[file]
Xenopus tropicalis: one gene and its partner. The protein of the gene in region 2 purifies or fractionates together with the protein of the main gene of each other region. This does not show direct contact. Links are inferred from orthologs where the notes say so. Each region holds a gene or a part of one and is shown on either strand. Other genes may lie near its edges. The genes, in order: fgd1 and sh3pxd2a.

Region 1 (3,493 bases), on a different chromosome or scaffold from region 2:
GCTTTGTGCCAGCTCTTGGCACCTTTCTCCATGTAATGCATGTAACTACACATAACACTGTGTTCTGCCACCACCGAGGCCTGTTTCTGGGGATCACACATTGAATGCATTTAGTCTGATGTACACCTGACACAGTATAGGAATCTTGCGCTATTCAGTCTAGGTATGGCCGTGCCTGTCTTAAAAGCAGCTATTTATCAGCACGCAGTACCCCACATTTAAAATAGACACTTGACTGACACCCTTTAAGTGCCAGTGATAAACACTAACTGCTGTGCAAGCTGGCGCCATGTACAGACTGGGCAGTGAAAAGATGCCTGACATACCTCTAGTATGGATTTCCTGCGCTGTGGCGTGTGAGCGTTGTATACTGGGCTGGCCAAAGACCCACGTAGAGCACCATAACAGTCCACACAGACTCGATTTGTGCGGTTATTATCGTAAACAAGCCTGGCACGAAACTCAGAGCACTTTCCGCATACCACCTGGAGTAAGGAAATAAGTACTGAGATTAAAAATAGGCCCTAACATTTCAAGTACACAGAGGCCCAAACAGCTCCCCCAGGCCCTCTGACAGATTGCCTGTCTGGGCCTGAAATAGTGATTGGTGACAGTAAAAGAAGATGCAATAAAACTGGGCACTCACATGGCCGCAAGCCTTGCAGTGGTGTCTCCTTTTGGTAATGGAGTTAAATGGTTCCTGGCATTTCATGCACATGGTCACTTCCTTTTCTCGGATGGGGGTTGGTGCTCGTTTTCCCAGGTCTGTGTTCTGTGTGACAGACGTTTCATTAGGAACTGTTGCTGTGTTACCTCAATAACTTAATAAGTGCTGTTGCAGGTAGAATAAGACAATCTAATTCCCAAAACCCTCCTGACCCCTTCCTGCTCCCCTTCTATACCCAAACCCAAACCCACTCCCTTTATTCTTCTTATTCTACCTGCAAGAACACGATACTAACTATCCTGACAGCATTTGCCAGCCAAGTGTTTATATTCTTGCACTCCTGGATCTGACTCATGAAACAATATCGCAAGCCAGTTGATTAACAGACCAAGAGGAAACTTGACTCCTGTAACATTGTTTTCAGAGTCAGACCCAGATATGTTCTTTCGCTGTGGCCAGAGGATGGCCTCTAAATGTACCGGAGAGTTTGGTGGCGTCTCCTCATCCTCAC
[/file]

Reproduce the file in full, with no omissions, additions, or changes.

Xenopus tropicalis: one gene and its partner. The protein of the gene in region 2 purifies or fractionates together with the protein of the main gene of each other region. This does not show direct contact. Links are inferred from orthologs where the notes say so. Each region holds a gene or a part of one and is shown on either strand. Other genes may lie near its edges. The genes, in order: fgd1 and sh3pxd2a.

Region 1 (3,493 bases), on a different chromosome or scaffold from region 2:
GCTTTGTGCCAGCTCTTGGCACCTTTCTCCATGTAATGCATGTAACTACACATAACACTGTGTTCTGCCACCACCGAGGCCTGTTTCTGGGGATCACACATTGAATGCATTTAGTCTGATGTACACCTGACACAGTATAGGAATCTTGCGCTATTCAGTCTAGGTATGGCCGTGCCTGTCTTAAAAGCAGCTATTTATCAGCACGCAGTACCCCACATTTAAAATAGACACTTGACTGACACCCTTTAAGTGCCAGTGATAAACACTAACTGCTGTGCAAGCTGGCGCCATGTACAGACTGGGCAGTGAAAAGATGCCTGACATACCTCTAGTATGGATTTCCTGCGCTGTGGCGTGTGAGCGTTGTATACTGGGCTGGCCAAAGACCCACGTAGAGCACCATAACAGTCCACACAGACTCGATTTGTGCGGTTATTATCGTAAACAAGCCTGGCACGAAACTCAGAGCACTTTCCGCATACCACCTGGAGTAAGGAAATAAGTACTGAGATTAAAAATAGGCCCTAACATTTCAAGTACACAGAGGCCCAAACAGCTCCCCCAGGCCCTCTGACAGATTGCCTGTCTGGGCCTGAAATAGTGATTGGTGACAGTAAAAGAAGATGCAATAAAACTGGGCACTCACATGGCCGCAAGCCTTGCAGTGGTGTCTCCTTTTGGTAATGGAGTTAAATGGTTCCTGGCATTTCATGCACATGGTCACTTCCTTTTCTCGGATGGGGGTTGGTGCTCGTTTTCCCAGGTCTGTGTTCTGTGTGACAGACGTTTCATTAGGAACTGTTGCTGTGTTACCTCAATAACTTAATAAGTGCTGTTGCAGGTAGAATAAGACAATCTAATTCCCAAAACCCTCCTGACCCCTTCCTGCTCCCCTTCTATACCCAAACCCAAACCCACTCCCTTTATTCTTCTTATTCTACCTGCAAGAACACGATACTAACTATCCTGACAGCATTTGCCAGCCAAGTGTTTATATTCTTGCACTCCTGGATCTGACTCATGAAACAATATCGCAAGCCAGTTGATTAACAGACCAAGAGGAAACTTGACTCCTGTAACATTGTTTTCAGAGTCAGACCCAGATATGTTCTTTCGCTGTGGCCAGAGGATGGCCTCTAAATGTACCGGAGAGTTTGGTGGCGTCTCCTCATCCTCAC